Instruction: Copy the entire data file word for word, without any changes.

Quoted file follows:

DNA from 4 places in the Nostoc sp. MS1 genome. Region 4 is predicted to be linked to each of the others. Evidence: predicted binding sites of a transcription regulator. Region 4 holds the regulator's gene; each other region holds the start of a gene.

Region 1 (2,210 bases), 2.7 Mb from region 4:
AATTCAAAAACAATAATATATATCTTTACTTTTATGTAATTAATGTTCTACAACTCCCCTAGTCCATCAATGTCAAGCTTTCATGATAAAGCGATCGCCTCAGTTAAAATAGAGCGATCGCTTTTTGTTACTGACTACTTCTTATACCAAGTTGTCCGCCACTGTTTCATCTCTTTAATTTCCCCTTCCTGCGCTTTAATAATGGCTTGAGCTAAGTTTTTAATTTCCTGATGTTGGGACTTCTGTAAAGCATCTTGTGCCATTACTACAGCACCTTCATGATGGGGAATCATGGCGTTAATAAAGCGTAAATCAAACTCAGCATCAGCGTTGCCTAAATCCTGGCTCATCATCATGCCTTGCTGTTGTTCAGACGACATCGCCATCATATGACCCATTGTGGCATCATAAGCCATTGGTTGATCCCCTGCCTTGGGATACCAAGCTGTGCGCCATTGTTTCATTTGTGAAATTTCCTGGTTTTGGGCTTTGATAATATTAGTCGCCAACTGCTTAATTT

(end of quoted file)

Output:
DNA from 4 places in the Nostoc sp. MS1 genome. Region 4 is predicted to be linked to each of the others. Evidence: predicted binding sites of a transcription regulator. Region 4 holds the regulator's gene; each other region holds the start of a gene.

Region 1 (2,210 bases), 2.7 Mb from region 4:
AATTCAAAAACAATAATATATATCTTTACTTTTATGTAATTAATGTTCTACAACTCCCCTAGTCCATCAATGTCAAGCTTTCATGATAAAGCGATCGCCTCAGTTAAAATAGAGCGATCGCTTTTTGTTACTGACTACTTCTTATACCAAGTTGTCCGCCACTGTTTCATCTCTTTAATTTCCCCTTCCTGCGCTTTAATAATGGCTTGAGCTAAGTTTTTAATTTCCTGATGTTGGGACTTCTGTAAAGCATCTTGTGCCATTACTACAGCACCTTCATGATGGGGAATCATGGCGTTAATAAAGCGTAAATCAAACTCAGCATCAGCGTTGCCTAAATCCTGGCTCATCATCATGCCTTGCTGTTGTTCAGACGACATCGCCATCATATGACCCATTGTGGCATCATAAGCCATTGGTTGATCCCCTGCCTTGGGATACCAAGCTGTGCGCCATTGTTTCATTTGTGAAATTTCCTGGTTTTGGGCTTTGATAATATTAGTCGCCAACTGCTTAATTT